Thoughts from the New Mexico Desert
At the monastery of Christ in the Desert, twenty-seven miles from the village of Abiquiu, the night is still save for coyotes and birdsong. A few seconds after the coyotes howl, signaling a kill, their cry echoes eerily from canyon walls. A red clay-and-pebble road snakes its way among the cliffs, which are striped with layers of beige, ochre, pink, russet, and purple rock. By the banks of the Chama River, a lush but narrow strip of piñon pines hints at spring. Elsewhere nothing grows except cactus, dwarf spruce, and stunted juniper. “Truly this is a desolate place”—beautiful, but desolate.
About thirty monks, a mix of Hispanics, Anglos, and Vietnamese, observe the Benedictine Rule in this wilderness with a rigor that St. Bernard himself would have approved. Seven times a day they sing God’s praise, beginning with Lauds at 4 a.m. in a church of adobe and native rock, its east window staring directly into a cliff. The monks chant precisely, half-whispering. Otherwise silence reigns. A guidebook for guests reminds us that conversation is forbidden in the refectory, the courtyard, the canyon, and even our rooms. Over our meal of rice, tofu and vegetables, a monk reads from a history of the church in New Mexico—grim tales about a Pueblo revolt in 1680, punished by the Spaniards with enslavement and the amputation of hands and feet.
The next day we visit a medieval village, the Taos Pueblo, built around 1350 and inhabited to this day by the descendants of its founders. A river runs through it. About two thousand Taos live here intermittently, clinging to their traditional culture with a determination as fierce as that of the monks. Their tribal council has banned electricity and plumbing.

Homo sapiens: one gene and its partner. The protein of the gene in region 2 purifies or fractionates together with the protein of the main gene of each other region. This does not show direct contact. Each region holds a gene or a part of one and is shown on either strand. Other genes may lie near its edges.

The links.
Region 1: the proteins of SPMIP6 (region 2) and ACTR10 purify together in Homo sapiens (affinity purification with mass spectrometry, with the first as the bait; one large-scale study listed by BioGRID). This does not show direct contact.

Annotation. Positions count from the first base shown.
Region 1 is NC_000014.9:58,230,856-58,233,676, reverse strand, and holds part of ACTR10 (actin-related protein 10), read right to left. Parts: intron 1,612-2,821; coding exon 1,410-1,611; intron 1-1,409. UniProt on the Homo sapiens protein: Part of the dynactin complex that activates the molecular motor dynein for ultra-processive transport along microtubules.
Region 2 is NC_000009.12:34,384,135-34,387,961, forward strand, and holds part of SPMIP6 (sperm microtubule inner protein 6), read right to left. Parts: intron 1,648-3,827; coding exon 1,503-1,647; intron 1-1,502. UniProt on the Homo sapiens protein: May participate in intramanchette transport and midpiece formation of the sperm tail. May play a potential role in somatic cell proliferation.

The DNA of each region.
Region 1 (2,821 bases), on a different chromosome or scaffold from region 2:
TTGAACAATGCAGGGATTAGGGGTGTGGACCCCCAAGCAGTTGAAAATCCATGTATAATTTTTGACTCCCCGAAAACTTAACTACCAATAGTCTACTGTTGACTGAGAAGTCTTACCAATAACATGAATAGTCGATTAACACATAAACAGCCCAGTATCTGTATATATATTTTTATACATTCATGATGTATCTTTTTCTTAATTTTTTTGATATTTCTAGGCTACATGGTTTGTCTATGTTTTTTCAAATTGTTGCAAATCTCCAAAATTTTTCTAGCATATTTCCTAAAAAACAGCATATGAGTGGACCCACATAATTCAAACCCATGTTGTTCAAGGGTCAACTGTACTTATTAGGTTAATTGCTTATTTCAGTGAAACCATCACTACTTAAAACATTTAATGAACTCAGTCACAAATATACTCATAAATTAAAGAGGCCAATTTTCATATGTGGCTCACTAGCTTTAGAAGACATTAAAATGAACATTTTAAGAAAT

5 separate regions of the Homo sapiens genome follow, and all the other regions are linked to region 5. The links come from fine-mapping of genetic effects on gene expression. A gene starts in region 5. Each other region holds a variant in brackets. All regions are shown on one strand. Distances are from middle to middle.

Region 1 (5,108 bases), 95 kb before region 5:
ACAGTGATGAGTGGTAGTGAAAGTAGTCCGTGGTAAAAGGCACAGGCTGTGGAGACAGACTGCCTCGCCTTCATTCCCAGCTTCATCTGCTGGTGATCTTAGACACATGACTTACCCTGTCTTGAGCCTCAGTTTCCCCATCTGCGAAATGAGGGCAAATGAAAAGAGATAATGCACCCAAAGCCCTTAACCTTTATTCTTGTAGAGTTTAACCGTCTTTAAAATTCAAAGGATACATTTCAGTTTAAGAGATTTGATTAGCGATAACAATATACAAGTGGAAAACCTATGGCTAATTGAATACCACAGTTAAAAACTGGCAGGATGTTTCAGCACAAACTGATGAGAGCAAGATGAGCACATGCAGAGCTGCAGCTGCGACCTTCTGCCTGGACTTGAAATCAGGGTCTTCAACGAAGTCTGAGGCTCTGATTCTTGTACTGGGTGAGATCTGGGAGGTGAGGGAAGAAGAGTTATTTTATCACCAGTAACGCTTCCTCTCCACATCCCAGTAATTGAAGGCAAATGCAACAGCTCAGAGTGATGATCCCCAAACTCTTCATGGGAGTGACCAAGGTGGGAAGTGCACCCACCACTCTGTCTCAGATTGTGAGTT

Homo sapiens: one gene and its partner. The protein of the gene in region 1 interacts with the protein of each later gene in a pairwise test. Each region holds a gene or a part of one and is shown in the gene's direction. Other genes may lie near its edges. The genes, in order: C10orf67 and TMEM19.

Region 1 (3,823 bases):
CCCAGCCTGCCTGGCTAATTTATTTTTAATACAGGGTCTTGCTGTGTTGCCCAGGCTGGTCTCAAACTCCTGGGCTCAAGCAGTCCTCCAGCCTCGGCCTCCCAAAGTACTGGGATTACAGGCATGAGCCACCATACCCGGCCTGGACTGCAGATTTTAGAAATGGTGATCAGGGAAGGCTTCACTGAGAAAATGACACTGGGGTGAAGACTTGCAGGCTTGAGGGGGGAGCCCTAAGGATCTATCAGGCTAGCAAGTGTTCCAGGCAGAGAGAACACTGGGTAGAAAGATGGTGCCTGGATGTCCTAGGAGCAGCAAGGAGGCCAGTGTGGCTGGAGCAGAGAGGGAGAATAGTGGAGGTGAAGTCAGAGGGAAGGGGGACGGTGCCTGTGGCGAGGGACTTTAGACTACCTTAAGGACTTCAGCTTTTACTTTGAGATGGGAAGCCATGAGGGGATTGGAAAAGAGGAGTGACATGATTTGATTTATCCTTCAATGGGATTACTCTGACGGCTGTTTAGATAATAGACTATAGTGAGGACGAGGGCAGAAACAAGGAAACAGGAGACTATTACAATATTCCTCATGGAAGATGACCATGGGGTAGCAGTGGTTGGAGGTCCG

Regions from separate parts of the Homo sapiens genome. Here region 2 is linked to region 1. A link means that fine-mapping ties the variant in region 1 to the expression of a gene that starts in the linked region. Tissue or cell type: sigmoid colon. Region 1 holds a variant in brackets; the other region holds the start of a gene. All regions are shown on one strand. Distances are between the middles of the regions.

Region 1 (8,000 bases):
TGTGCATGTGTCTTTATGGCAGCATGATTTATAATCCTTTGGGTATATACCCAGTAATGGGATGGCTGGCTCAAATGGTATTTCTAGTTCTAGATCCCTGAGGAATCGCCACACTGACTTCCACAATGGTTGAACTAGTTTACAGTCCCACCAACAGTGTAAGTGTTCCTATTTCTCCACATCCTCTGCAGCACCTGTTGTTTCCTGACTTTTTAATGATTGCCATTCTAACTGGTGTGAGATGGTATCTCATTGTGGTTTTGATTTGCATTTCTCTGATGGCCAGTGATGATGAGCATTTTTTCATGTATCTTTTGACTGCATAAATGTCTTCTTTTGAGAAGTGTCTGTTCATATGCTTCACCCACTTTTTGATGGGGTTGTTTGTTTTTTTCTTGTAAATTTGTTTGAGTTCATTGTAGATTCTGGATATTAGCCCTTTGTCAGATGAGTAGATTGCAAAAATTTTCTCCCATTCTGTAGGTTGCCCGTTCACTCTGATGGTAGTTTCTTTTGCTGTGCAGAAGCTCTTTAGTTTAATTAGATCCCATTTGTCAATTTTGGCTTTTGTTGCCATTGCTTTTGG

We are fortunate to arrive on the day of a Corn Dance, which visitors are allowed to observe. As the daylong dance winds through the village, a circle of elders chants and drums while the dancers, aged from about ten to thirty, perform their rounds. Women make up the outer circle, wearing vivid dresses, with their left arms and shoulders bare and their right covered, a sash around the waist, a leafy stalk in each hand. In the inner circle, men and boys dance in loincloths, their upper bodies naked except for jewelry and body paint. Each shakes a gourd in his right hand and wears a single feather in his hair.
What does this dance mean? It “has to do with fertility,” but that’s as much as non-natives can be told. For the dance is only an exoteric part of what is, in effect, a mystery religion. Only male initiates are allowed to enter the kivas or ritual chambers. Likewise, at Christ in the Desert only monks are allowed to enter the cloister, which is decidedly not about fertility. Yet the core of the monks’ prayer is the Psalter, sung in its entirety every week. This is the prayerbook of ancient Israel, another desert people, whose culture was far more like that of the Taos Indians than of these Catholic monks. Lineal descent, fertility, and their sacred land meant everything to them. What would they have made of these celibate men who leave their families, homelands, and native tongues behind forever to sing the Lord’s song in a strange land?
The Taos language is strictly oral, so no one outside the tribe understands the elders’ chant. The Israelites, on the other hand, chose to write their songs in a book—and that has made all the difference. From writing there followed translation, exegesis, rival hermeneutics, and all that we know as Judaism and Christianity. In the beginning was the Word.